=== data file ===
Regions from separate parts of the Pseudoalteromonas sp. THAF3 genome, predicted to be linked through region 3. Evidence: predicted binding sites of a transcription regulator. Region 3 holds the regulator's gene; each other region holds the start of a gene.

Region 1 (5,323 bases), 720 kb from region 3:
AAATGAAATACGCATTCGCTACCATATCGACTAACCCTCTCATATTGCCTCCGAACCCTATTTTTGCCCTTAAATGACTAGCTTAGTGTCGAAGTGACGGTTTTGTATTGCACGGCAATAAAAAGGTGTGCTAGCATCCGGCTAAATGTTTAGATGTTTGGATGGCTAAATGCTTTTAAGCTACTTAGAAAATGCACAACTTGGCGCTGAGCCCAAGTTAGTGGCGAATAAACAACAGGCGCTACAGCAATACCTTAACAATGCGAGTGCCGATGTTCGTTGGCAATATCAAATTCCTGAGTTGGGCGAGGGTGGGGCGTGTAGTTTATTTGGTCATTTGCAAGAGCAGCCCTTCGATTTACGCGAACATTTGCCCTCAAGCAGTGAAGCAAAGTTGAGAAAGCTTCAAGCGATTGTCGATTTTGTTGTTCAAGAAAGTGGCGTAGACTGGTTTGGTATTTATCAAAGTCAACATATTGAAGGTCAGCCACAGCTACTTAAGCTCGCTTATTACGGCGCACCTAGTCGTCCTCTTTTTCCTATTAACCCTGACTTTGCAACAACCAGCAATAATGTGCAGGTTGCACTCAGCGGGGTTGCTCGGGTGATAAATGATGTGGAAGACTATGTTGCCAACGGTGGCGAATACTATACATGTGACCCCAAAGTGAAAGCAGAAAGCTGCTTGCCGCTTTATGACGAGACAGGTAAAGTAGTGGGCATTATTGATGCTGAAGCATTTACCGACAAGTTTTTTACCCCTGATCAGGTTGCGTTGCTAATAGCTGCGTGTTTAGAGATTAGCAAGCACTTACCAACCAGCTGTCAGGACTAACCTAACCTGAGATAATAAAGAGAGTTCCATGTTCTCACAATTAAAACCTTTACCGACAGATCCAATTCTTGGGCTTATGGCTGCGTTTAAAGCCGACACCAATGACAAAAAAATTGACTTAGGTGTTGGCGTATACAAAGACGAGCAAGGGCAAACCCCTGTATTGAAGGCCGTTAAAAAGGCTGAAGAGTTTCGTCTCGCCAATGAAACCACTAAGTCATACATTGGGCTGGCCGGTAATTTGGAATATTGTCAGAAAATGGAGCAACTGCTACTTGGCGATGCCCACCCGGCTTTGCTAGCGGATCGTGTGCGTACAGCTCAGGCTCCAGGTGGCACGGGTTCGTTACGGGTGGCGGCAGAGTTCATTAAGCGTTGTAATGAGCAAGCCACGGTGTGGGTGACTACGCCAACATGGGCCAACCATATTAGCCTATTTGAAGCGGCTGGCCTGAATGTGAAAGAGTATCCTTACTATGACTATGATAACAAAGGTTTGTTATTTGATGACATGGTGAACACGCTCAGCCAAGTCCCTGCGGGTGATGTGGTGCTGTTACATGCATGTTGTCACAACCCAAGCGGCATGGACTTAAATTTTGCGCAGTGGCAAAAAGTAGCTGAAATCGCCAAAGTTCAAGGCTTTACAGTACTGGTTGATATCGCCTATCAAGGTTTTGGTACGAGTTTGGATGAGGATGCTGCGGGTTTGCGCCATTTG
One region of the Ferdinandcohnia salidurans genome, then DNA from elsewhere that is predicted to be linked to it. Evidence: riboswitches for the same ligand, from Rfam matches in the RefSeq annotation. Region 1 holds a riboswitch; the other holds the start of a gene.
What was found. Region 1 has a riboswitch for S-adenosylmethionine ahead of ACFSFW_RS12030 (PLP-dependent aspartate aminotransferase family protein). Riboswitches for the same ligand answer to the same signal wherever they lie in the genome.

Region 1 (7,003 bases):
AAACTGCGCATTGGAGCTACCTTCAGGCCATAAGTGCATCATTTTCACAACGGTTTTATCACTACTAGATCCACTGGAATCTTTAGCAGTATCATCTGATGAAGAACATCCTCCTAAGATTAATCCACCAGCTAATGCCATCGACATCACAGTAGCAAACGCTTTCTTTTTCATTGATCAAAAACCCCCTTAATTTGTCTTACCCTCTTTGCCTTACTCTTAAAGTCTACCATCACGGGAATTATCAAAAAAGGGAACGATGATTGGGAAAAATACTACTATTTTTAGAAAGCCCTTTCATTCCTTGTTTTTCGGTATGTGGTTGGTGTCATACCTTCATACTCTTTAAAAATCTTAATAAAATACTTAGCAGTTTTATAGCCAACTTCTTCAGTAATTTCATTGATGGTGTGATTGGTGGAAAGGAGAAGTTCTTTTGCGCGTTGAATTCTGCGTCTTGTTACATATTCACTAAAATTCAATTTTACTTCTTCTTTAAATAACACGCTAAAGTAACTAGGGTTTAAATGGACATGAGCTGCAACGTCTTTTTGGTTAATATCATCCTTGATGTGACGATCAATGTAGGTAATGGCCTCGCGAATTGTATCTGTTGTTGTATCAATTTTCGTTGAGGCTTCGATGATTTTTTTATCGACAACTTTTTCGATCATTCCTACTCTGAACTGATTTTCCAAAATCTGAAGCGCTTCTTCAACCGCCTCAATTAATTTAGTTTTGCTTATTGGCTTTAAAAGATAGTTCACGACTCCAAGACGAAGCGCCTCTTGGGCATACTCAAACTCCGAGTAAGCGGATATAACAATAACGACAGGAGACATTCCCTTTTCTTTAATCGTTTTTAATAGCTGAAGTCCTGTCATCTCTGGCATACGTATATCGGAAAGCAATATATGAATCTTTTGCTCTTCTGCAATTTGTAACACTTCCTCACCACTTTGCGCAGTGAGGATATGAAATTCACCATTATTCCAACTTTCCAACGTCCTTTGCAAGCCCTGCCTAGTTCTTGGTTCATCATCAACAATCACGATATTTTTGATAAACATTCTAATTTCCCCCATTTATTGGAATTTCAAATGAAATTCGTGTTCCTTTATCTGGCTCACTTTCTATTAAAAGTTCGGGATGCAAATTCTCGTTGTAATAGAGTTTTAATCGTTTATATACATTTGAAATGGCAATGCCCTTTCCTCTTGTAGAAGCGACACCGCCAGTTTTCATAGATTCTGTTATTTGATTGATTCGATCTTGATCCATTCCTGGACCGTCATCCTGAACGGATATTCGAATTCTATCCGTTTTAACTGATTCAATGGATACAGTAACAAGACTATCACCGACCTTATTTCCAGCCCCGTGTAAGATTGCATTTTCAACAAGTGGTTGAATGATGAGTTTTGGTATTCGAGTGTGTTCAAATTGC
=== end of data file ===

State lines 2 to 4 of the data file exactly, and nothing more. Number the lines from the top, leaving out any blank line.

Region 1 (5,323 bases), 720 kb from region 3:
AAATGAAATACGCATTCGCTACCATATCGACTAACCCTCTCATATTGCCTCCGAACCCTATTTTTGCCCTTAAATGACTAGCTTAGTGTCGAAGTGACGGTTTTGTATTGCACGGCAATAAAAAGGTGTGCTAGCATCCGGCTAAATGTTTAGATGTTTGGATGGCTAAATGCTTTTAAGCTACTTAGAAAATGCACAACTTGGCGCTGAGCCCAAGTTAGTGGCGAATAAACAACAGGCGCTACAGCAATACCTTAACAATGCGAGTGCCGATGTTCGTTGGCAATATCAAATTCCTGAGTTGGGCGAGGGTGGGGCGTGTAGTTTATTTGGTCATTTGCAAGAGCAGCCCTTCGATTTACGCGAACATTTGCCCTCAAGCAGTGAAGCAAAGTTGAGAAAGCTTCAAGCGATTGTCGATTTTGTTGTTCAAGAAAGTGGCGTAGACTGGTTTGGTATTTATCAAAGTCAACATATTGAAGGTCAGCCACAGCTACTTAAGCTCGCTTATTACGGCGCACCTAGTCGTCCTCTTTTTCCTATTAACCCTGACTTTGCAACAACCAGCAATAATGTGCAGGTTGCACTCAGCGGGGTTGCTCGGGTGATAAATGATGTGGAAGACTATGTTGCCAACGGTGGCGAATACTATACATGTGACCCCAAAGTGAAAGCAGAAAGCTGCTTGCCGCTTTATGACGAGACAGGTAAAGTAGTGGGCATTATTGATGCTGAAGCATTTACCGACAAGTTTTTTACCCCTGATCAGGTTGCGTTGCTAATAGCTGCGTGTTTAGAGATTAGCAAGCACTTACCAACCAGCTGTCAGGACTAACCTAACCTGAGATAATAAAGAGAGTTCCATGTTCTCACAATTAAAACCTTTACCGACAGATCCAATTCTTGGGCTTATGGCTGCGTTTAAAGCCGACACCAATGACAAAAAAATTGACTTAGGTGTTGGCGTATACAAAGACGAGCAAGGGCAAACCCCTGTATTGAAGGCCGTTAAAAAGGCTGAAGAGTTTCGTCTCGCCAATGAAACCACTAAGTCATACATTGGGCTGGCCGGTAATTTGGAATATTGTCAGAAAATGGAGCAACTGCTACTTGGCGATGCCCACCCGGCTTTGCTAGCGGATCGTGTGCGTACAGCTCAGGCTCCAGGTGGCACGGGTTCGTTACGGGTGGCGGCAGAGTTCATTAAGCGTTGTAATGAGCAAGCCACGGTGTGGGTGACTACGCCAACATGGGCCAACCATATTAGCCTATTTGAAGCGGCTGGCCTGAATGTGAAAGAGTATCCTTACTATGACTATGATAACAAAGGTTTGTTATTTGATGACATGGTGAACACGCTCAGCCAAGTCCCTGCGGGTGATGTGGTGCTGTTACATGCATGTTGTCACAACCCAAGCGGCATGGACTTAAATTTTGCGCAGTGGCAAAAAGTAGCTGAAATCGCCAAAGTTCAAGGCTTTACAGTACTGGTTGATATCGCCTATCAAGGTTTTGGTACGAGTTTGGATGAGGATGCTGCGGGTTTGCGCCATTTG
One region of the Ferdinandcohnia salidurans genome, then DNA from elsewhere that is predicted to be linked to it. Evidence: riboswitches for the same ligand, from Rfam matches in the RefSeq annotation. Region 1 holds a riboswitch; the other holds the start of a gene.